EDP Sciences
Free Access
Issue
A&A
Volume 587, March 2016
Article Number A159
Number of page(s) 14
Section Planets and planetary systems
DOI https://doi.org/10.1051/0004-6361/201425452
Published online 08 March 2016

© ESO, 2016

1. Introduction

The number of known extrasolar planets is steadily growing, as is the number of known Earth-like and – Super-Earth – like planets (i.e. planets with a mass M ≤ 10 M) around M-dwarf stars. Recent estimations based on the Kepler Input Catalog indicate that the occurrence rate of planets with a radius 0.5 RR ≤ 4 R orbiting an M dwarf in less than 50 days is planets per star (Dressing & Charbonneau 2013). A considerable number of these planets (~15 to 50%) could be located in the so-called liquid water habitable zone of their host star.

However, the classical definition of the habitable zone (e.g., Kasting et al. 1993; Selsis et al. 2007) is based solely on the potential of having liquid water on the planetary surface (hence the more precise name of liquid water habitable zone). Clearly, a number of additional factors can also play an important role for habitability (see e.g., Lammer et al. 2009, 2010).

One of these additional conditions probably is the presence of a planetary magnetic field. Magnetic fields on super-Earths around M-dwarf stars are likely to be weak and short-lived in the best case or even non-existent in the worst case. The relevance of such fields and their potential detectability is discussed elsewhere (Grießmeier 2014). Here, we look at one habitability-related consequence of a weak planetary magnetic field, namely the enhanced flux of galactic cosmic-ray (GCR) particles to the planetary atmosphere, with potential implications ranging from changes in the atmospheric chemistry to an increase of the radiation dose on the planetary surface.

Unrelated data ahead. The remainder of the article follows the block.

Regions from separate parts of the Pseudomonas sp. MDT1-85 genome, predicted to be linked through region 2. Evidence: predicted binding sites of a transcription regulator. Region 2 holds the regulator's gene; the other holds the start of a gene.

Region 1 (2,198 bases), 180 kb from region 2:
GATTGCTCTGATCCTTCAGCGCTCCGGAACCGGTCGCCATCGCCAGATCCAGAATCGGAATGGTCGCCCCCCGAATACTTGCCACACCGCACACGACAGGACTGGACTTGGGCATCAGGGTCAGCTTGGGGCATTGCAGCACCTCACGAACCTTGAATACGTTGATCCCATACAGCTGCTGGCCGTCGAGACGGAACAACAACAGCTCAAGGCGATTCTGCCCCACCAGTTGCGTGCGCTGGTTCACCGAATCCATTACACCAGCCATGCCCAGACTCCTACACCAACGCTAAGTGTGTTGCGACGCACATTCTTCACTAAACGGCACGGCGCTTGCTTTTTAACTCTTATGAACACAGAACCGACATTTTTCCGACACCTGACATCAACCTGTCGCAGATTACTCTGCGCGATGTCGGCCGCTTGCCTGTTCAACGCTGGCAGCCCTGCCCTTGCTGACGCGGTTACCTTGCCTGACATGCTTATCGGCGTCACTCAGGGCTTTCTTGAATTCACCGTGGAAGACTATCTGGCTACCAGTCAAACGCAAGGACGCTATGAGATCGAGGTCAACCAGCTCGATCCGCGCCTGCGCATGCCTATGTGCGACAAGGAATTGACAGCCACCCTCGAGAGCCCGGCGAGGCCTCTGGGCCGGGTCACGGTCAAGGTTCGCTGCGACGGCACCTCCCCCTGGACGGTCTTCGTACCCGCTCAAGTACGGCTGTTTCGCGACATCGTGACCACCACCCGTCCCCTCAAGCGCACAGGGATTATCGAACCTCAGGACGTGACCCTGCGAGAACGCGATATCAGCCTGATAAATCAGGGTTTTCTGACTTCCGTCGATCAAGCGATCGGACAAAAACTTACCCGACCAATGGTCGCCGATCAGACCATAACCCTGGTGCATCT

The effects of GCRs on the planetary atmospheric chemistry were calculated by Grenfell et al. (2007a) for N2-O2 atmospheres. They found that for an unmagnetized planet, GCRs can reduce the total ozone column by almost 20%, which is not sufficent to strongly influence the biomarker signature. Thus, they concluded that biomarkers are robust against GCRs for the scenarios studied.

GCRs also lead to a flux of secondary particles which can reach the planetary surface. The resulting surface radiation dose was evaluated by Atri et al. (2013). For an Earth-like atmosphere with a surface pressure of 1033 hPa, they find that the absence of magnetospheric shielding can increase the surface biological dose rate by up to a factor of ~2. They also indicate that atmospheric shielding dominates over magnetospheric shielding; compared to a thin atmosphere (10 times less dense than on Earth), an atmosphere of 1033 hPa reduces the dose rate by almost 3 orders of magnitude.

The exact severity of these effects, however, depends on the particle energy range considered, and on the intrinsic planetary magnetic field strength. For planets with a strong magnetic field, most galactic cosmic-ray particles are deflected, whereas for weakly magnetized planets, the majority of the particles can reach the planetary atmosphere. In previous work (Grießmeier et al. 2005, 2009), the flux of galactic cosmic rays to the atmosphere of extrasolar planets has been evaluated on the basis of a simple estimate for the planetary magnetic moment. However, such quantitative estimates of magnetic fields can be over-simplistic. More complex approaches, however, yield values which are not only model-dependent, but also depend on the precise planetary parameters. For this reason, we have re-evaluated the cosmic-ray flux in the companion article (Grießmeier et al. 2015, hereafter “Paper I”), including primary particles over a wider energy range. More importantly, we now take a more general approach concerning the planetary magnetic moment: Instead of applying a model for the planetary magnetic moment, we showed how magnetic protection varies as a function of the planetary magnetic dipole moment, in the range 0.0 ℳ ≤ ℳ ≤ 10.0 ℳ for the magnetic moment, and in the range of 16 MeV ≤ E ≤ 524 GeV for the particle energy.

The aim of the current study is to use this greatly expanded parameter range and repeat the analysis of earlier studies (Grenfell et al. 2007a; Atri et al. 2013). In addition to the new cosmic-ray fluxes from Paper I, the main differences with respect to the approach of previous work (Grenfell et al. 2007a; Atri et al. 2013) are the following:

  • The climate-chemistry atmospheric model has been updated, asexplained in Sect. 3.1.

  • The calculation of the photochemical response to cosmic rays has been updated, as summarized in Sect. 3.1 (see Tabataba-Vakili et al. 2016, for details).